Monday, November 30, 2009
- weigh-in at the nutritionist - lost another 1.5 pounds. That was the good news of the day. Net score= +2
- went to Cokesbury at Big Old Seminary and found the gift items and cards I needed. Just as I was ready to check out, the power went out, so I couldn't complete the transaction. Net score= -1
- went (in the rain) to the wonderful dry cleaners that does vestments for FREE! Got mighty wet, though. Net score= 0
- went to the Library to pick up a book they had on hold for me. Good, except they couldn't find the book that was on hold for me. Net score= -1
- came home and spent almost a full hour on the phone with Verizon Wireless trying to get one thing accomplished. I think I got it done, but I'm not fully confident. The task? Simply moving StoneMason's cell phone account over so that it would be billed at the same time as the other three accounts in our family. Mind you, StoneMason's cell phone account, like all of our accounts, is in my name. Life shouldn't be this hard. Net score, compounded by aggravation factor= -3
- discovered that the diocesan folks sent my invitations for my ordination (this coming Sunday) to the wrong place, and the box arrived there a few days ago. So even if they had arrived at my house on that date, it was really too late to send them to the out-of-town folks I might have hoped to invite. Glad I posted the invite on FB. Not the end of the world for me, but it sure seems like a waste of diocesan funds. Net score = -2
- then spent a half hour on the phone with the health insurance folks trying to get a claim paid. Life shouldn't be this hard, Part II. Yes, I'm grateful that I've got insurance. I really wish it worked a little better, though. Net score= 0, since I was able to get the claim paid, but it took me a half hour of cajoling to do so.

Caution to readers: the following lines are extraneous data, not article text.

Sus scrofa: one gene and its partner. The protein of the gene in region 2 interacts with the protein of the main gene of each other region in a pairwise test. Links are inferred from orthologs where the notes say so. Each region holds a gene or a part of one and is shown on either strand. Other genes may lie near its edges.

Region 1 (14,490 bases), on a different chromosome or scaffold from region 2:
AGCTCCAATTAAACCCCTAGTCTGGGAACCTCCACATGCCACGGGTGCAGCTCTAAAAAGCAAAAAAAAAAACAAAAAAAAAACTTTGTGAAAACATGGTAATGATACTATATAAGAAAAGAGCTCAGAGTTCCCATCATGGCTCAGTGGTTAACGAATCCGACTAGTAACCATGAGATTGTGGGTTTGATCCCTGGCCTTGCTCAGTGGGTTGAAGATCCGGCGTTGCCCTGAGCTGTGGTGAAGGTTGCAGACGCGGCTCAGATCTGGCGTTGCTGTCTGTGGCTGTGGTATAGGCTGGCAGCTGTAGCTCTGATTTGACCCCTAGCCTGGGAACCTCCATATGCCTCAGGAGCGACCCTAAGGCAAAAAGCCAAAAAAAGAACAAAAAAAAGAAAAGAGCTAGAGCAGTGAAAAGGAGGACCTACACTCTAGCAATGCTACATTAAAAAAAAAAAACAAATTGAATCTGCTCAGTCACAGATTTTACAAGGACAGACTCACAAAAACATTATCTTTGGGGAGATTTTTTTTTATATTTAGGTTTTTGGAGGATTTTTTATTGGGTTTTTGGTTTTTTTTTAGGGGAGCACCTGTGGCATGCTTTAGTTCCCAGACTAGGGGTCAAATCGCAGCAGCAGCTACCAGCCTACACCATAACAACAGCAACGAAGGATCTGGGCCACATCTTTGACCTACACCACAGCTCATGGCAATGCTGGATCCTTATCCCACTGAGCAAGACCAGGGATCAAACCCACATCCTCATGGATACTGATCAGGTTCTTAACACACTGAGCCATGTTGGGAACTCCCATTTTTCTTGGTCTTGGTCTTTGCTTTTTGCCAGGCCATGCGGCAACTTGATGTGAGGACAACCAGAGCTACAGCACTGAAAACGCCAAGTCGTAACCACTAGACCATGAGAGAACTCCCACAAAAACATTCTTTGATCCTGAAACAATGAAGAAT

Score for the day so far= -5. Not good for someone who is essentially able to see the positive in most everything, and to shrug off the petty annoyances of life.
So now that I've got all the bad karma stuff out of the way, the rest of the week will be fine, right?
The image above is the infamously unfortunate Joe Blftspk, from Al Capp's "Little Abner."
Sunday, November 29, 2009
Time for a nap, I think. Thank you, Jesus (on many levels).
The collect that we heard at the beginning of our service today mentions a line from the Epistle of Paul to the Romans: “cast away the works of darkness and put on the armor of light.” It is mentioned, of course, on this first Sunday of Advent, because the season of Advent is one in which we prepare for the coming of the light, Jesus Christ our Lord. We symbolize it in the Advent wreath, each Sunday lighting another candle, until all four of them brighten the dark days of winter as we greet Jesus, the Light of the World, on Christmas.
Why do we need the light? Certainly, in these winter months, light is a precious thing. The days are short. The shade of night falls so early each day that by 5 o’clock, all the streetlamps are on.
We need the light to warm our cold bones, to remind us that life awaits underneath the blanket of dry leaves, to fill our hearts with the sense of caring, of love, that we hope for in this season of waiting.
But we need light for something else as well.
Light feeds our psyches. Those who are particularly sensitive to the changing of the seasons, and the loss of light in wintertime, can become depressed. Science has a name for this: Seasonal Affective Disorder. It can manifest as just a feeling of the blues or a lack of energy, or it can be full-blown clinical depression. The cure? Not necessarily the standard drugs for depression, like Prozac.
Instead, relief may be found in a light box, a device that mimics the rays of the daylight, giving light to the eyes that reaches in to cure the soul.
It’s no surprise – we know that germinating plants stretch up to the sunlight to open and bloom, and we know that when we’ve gone outside on a sunny day for a walk or a run, we feel better, rosier, healthier. Light helps us thrive physically and emotionally.